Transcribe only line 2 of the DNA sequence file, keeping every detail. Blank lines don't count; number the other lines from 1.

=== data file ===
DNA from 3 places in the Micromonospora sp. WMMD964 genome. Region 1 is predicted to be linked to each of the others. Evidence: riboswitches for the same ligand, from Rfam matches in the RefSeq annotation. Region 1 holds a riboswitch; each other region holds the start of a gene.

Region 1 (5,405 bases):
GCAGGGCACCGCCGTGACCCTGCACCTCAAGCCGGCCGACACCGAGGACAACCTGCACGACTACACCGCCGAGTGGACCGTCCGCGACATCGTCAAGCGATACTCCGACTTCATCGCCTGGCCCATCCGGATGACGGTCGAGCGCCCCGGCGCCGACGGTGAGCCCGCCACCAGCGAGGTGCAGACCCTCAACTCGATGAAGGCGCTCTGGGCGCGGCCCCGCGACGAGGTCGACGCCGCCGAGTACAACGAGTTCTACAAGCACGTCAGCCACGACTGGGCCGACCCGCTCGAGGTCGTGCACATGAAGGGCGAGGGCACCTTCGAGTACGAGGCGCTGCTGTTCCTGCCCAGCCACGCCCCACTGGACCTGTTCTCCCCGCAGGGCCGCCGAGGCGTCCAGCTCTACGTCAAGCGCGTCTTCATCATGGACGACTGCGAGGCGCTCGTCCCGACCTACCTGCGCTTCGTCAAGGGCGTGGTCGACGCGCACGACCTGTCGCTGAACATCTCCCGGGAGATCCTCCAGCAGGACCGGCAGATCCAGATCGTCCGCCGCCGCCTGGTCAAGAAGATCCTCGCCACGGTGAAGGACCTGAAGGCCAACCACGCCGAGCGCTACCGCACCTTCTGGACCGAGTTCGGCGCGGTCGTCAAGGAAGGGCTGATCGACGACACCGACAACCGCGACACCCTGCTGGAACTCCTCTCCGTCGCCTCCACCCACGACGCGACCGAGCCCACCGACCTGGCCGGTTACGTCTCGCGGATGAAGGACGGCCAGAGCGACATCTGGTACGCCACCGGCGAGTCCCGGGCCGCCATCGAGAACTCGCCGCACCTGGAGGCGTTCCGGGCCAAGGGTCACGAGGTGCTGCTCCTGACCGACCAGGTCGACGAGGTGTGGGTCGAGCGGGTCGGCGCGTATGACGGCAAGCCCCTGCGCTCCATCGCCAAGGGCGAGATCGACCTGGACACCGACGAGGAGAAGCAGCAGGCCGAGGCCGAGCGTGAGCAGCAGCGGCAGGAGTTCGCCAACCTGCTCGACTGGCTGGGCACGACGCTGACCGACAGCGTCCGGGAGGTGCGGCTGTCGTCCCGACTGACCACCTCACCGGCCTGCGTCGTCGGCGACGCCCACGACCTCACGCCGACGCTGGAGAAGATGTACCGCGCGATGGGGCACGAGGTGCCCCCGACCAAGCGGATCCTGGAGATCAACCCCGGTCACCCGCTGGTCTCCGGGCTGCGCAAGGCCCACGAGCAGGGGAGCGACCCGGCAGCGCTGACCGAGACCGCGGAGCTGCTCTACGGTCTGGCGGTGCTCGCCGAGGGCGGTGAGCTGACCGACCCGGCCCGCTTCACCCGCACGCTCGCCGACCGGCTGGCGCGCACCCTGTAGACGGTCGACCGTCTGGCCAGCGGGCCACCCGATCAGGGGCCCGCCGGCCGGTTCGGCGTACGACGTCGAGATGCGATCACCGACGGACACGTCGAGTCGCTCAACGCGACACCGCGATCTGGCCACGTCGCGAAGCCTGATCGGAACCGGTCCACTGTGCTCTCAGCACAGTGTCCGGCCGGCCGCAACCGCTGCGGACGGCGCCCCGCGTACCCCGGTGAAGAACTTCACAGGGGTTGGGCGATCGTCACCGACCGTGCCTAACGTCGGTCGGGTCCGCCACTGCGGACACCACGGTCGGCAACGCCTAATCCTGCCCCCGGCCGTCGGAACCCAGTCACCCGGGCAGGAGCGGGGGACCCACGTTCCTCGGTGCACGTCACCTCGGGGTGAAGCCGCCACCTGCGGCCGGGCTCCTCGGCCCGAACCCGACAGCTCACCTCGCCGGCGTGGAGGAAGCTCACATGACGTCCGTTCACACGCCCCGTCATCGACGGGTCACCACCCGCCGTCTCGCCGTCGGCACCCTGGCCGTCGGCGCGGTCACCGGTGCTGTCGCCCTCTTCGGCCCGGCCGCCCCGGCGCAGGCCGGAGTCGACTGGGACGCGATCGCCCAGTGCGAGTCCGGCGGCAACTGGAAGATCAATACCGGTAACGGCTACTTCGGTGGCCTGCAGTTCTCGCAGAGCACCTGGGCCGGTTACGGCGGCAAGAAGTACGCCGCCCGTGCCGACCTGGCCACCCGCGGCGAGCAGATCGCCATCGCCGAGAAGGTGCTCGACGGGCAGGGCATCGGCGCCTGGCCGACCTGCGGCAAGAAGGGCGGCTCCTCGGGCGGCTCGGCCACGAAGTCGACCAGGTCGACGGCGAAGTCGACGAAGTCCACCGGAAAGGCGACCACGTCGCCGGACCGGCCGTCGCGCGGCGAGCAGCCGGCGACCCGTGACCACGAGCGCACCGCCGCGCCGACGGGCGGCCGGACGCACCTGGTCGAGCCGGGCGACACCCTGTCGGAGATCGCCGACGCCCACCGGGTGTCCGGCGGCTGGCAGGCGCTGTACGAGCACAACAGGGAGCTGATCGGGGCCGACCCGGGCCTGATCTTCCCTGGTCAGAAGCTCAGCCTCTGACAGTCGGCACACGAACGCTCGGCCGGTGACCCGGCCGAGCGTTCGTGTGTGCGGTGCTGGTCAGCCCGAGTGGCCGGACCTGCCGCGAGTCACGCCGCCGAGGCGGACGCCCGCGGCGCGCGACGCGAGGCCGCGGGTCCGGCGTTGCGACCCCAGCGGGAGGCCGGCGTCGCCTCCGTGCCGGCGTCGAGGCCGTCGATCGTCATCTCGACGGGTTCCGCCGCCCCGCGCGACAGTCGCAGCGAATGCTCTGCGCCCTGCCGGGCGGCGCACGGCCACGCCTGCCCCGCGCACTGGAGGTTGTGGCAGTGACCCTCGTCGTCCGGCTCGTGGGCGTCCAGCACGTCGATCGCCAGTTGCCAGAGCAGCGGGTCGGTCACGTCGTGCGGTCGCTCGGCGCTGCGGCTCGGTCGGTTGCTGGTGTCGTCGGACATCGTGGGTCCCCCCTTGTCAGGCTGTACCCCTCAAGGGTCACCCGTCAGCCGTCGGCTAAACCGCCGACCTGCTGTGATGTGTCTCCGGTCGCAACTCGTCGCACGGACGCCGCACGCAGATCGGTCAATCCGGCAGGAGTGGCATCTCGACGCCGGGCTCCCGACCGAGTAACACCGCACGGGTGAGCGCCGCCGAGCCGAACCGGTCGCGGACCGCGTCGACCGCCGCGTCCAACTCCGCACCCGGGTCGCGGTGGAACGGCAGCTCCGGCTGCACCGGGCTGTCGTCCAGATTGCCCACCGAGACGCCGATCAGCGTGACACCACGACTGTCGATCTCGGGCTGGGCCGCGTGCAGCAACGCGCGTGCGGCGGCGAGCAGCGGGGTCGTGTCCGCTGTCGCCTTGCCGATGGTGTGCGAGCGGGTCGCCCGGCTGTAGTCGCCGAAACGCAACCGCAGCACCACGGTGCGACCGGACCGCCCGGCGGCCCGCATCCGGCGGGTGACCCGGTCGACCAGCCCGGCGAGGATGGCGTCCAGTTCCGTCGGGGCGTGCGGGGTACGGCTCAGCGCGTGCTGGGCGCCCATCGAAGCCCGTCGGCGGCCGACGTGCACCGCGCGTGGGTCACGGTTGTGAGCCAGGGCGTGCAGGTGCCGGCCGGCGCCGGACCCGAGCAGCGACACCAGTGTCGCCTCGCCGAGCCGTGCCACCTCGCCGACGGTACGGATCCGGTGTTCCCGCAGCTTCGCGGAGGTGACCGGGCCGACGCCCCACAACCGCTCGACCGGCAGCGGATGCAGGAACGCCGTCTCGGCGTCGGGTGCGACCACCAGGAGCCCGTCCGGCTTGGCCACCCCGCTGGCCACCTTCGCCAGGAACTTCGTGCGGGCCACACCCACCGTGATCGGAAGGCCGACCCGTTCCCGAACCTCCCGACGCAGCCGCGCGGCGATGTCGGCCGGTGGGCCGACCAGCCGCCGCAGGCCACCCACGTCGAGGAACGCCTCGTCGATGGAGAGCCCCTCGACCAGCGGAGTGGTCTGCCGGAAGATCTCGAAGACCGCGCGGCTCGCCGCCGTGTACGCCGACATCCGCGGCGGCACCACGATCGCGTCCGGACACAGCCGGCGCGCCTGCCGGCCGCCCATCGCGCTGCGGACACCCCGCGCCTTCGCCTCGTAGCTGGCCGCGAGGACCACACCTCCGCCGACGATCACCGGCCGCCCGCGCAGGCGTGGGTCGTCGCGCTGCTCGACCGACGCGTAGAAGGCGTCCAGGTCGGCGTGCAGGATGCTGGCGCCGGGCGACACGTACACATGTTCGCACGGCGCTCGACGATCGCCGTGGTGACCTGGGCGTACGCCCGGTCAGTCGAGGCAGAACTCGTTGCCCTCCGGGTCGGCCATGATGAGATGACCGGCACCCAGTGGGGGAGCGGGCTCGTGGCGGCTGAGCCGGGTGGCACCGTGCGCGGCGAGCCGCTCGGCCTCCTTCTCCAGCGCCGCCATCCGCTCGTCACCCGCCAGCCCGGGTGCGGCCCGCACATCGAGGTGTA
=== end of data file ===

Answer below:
Region 1 (5,405 bases):